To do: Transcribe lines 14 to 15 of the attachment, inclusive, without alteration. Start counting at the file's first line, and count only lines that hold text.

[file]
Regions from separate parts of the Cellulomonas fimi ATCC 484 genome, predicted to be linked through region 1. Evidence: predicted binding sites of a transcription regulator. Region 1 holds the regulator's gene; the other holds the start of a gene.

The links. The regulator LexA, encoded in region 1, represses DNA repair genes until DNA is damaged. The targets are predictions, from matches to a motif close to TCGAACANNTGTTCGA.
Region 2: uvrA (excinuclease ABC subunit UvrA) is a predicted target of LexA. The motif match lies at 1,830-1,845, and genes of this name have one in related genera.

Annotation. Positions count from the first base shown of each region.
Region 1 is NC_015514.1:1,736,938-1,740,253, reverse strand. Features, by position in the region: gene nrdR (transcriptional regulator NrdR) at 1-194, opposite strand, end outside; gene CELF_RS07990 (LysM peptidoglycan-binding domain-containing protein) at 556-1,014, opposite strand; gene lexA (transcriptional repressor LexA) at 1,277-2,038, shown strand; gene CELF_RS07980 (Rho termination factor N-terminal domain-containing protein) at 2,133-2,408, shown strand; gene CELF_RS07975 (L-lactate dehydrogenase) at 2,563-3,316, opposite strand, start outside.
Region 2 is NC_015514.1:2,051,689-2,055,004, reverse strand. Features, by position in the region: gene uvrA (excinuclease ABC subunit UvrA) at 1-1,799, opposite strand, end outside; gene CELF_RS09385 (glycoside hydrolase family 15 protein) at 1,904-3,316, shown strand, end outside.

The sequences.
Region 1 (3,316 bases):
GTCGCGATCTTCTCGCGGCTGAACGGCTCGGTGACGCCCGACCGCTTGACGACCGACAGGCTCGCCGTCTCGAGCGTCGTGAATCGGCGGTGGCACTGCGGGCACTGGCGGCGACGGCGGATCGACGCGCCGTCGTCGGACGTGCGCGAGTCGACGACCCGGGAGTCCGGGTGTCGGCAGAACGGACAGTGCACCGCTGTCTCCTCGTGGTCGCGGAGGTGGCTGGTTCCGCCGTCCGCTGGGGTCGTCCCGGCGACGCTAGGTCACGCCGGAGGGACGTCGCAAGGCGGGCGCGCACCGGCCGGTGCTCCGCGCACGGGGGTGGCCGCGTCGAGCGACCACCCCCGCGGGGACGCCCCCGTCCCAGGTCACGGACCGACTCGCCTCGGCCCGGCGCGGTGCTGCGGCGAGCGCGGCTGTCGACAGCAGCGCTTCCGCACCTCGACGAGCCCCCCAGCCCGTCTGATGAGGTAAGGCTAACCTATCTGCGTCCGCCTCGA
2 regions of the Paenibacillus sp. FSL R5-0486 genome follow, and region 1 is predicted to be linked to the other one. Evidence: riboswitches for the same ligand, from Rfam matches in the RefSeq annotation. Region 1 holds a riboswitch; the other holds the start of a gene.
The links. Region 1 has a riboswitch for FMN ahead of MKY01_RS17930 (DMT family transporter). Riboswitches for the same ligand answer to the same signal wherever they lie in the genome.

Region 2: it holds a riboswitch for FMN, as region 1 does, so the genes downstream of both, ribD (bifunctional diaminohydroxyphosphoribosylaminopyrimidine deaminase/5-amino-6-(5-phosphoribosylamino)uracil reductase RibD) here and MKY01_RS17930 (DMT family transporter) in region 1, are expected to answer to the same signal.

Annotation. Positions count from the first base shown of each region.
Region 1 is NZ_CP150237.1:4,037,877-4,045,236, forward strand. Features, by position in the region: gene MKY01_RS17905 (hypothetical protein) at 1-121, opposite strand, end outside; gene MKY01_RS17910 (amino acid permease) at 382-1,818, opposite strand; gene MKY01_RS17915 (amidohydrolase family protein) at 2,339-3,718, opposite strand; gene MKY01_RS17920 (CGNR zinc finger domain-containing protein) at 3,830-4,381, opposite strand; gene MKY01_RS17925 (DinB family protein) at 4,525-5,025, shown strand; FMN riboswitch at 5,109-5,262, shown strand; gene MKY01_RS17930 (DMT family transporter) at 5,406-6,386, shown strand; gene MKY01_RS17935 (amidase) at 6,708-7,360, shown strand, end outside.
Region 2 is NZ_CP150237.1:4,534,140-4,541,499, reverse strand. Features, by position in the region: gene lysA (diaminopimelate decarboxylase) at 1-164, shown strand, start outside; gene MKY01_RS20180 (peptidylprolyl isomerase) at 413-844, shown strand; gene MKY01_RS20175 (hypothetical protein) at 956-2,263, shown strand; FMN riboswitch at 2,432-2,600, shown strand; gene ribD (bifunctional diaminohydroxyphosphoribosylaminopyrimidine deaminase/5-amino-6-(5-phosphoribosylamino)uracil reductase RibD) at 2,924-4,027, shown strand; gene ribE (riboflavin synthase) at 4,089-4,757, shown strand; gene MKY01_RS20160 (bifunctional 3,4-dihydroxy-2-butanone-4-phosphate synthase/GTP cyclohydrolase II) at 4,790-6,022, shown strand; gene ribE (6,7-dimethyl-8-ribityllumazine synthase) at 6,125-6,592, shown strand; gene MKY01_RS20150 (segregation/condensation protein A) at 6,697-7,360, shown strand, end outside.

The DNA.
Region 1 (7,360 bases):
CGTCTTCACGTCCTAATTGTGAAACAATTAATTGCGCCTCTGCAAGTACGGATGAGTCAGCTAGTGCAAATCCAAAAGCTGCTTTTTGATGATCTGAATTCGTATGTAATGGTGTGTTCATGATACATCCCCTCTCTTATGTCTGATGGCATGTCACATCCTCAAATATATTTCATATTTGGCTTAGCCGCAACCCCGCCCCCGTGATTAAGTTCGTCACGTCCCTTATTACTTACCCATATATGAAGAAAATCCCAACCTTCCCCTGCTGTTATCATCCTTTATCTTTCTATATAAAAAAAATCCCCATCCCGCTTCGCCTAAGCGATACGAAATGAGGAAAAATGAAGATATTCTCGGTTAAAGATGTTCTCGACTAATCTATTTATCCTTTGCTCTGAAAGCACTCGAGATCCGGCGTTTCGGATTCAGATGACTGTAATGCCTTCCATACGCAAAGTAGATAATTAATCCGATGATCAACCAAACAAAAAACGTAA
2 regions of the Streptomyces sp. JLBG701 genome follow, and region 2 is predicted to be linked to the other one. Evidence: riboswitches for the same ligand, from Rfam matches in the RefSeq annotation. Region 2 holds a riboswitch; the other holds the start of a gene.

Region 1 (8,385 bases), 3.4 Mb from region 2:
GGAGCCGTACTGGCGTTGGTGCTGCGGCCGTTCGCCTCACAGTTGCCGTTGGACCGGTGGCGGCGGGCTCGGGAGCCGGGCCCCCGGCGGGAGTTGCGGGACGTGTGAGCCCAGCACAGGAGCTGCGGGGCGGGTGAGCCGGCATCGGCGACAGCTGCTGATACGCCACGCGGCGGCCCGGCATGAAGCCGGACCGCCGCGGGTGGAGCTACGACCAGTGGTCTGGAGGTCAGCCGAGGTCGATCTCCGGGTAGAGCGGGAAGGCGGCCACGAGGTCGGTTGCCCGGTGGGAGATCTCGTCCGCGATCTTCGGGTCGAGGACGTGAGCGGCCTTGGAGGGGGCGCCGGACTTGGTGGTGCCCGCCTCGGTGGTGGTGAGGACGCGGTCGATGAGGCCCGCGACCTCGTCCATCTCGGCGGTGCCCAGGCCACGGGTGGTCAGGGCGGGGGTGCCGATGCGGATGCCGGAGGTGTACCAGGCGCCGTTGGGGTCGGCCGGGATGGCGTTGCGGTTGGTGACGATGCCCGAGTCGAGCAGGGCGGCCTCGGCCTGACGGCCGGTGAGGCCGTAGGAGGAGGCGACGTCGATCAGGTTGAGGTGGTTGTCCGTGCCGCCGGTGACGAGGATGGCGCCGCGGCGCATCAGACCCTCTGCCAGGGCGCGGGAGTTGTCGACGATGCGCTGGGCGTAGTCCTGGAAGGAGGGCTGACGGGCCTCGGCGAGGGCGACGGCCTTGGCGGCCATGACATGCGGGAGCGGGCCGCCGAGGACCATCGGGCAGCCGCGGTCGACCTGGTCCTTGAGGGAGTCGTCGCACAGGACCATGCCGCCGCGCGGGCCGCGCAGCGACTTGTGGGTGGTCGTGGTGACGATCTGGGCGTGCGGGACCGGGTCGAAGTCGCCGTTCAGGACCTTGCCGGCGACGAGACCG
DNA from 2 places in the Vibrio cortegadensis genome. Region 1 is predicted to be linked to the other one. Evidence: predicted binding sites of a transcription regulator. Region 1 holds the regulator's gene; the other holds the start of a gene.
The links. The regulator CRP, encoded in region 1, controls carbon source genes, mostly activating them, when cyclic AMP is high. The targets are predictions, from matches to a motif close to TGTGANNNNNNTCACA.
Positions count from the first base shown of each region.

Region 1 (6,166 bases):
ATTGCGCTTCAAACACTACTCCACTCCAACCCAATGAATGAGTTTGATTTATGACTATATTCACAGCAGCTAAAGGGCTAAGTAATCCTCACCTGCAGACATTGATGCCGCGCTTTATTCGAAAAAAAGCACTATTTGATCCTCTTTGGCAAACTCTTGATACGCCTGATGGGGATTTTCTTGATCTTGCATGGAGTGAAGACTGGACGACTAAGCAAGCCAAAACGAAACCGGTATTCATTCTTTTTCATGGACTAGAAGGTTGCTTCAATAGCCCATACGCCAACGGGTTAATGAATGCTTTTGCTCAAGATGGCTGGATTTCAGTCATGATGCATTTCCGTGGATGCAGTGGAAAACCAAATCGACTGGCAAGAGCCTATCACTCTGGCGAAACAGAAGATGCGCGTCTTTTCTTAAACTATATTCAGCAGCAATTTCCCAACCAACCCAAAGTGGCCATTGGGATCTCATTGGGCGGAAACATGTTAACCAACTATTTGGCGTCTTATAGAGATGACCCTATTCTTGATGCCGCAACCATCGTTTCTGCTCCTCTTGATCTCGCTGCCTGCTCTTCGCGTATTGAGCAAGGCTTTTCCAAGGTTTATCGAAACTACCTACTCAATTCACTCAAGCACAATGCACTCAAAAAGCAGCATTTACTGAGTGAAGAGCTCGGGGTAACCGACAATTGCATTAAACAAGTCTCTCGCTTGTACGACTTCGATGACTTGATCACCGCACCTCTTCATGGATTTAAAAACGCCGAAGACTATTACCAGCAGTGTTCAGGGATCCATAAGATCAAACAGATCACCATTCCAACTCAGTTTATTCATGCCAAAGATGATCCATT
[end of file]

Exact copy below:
Region 1 is NZ_CP150237.1:4,037,877-4,045,236, forward strand. Features, by position in the region: gene MKY01_RS17905 (hypothetical protein) at 1-121, opposite strand, end outside; gene MKY01_RS17910 (amino acid permease) at 382-1,818, opposite strand; gene MKY01_RS17915 (amidohydrolase family protein) at 2,339-3,718, opposite strand; gene MKY01_RS17920 (CGNR zinc finger domain-containing protein) at 3,830-4,381, opposite strand; gene MKY01_RS17925 (DinB family protein) at 4,525-5,025, shown strand; FMN riboswitch at 5,109-5,262, shown strand; gene MKY01_RS17930 (DMT family transporter) at 5,406-6,386, shown strand; gene MKY01_RS17935 (amidase) at 6,708-7,360, shown strand, end outside.
Region 2 is NZ_CP150237.1:4,534,140-4,541,499, reverse strand. Features, by position in the region: gene lysA (diaminopimelate decarboxylase) at 1-164, shown strand, start outside; gene MKY01_RS20180 (peptidylprolyl isomerase) at 413-844, shown strand; gene MKY01_RS20175 (hypothetical protein) at 956-2,263, shown strand; FMN riboswitch at 2,432-2,600, shown strand; gene ribD (bifunctional diaminohydroxyphosphoribosylaminopyrimidine deaminase/5-amino-6-(5-phosphoribosylamino)uracil reductase RibD) at 2,924-4,027, shown strand; gene ribE (riboflavin synthase) at 4,089-4,757, shown strand; gene MKY01_RS20160 (bifunctional 3,4-dihydroxy-2-butanone-4-phosphate synthase/GTP cyclohydrolase II) at 4,790-6,022, shown strand; gene ribE (6,7-dimethyl-8-ribityllumazine synthase) at 6,125-6,592, shown strand; gene MKY01_RS20150 (segregation/condensation protein A) at 6,697-7,360, shown strand, end outside.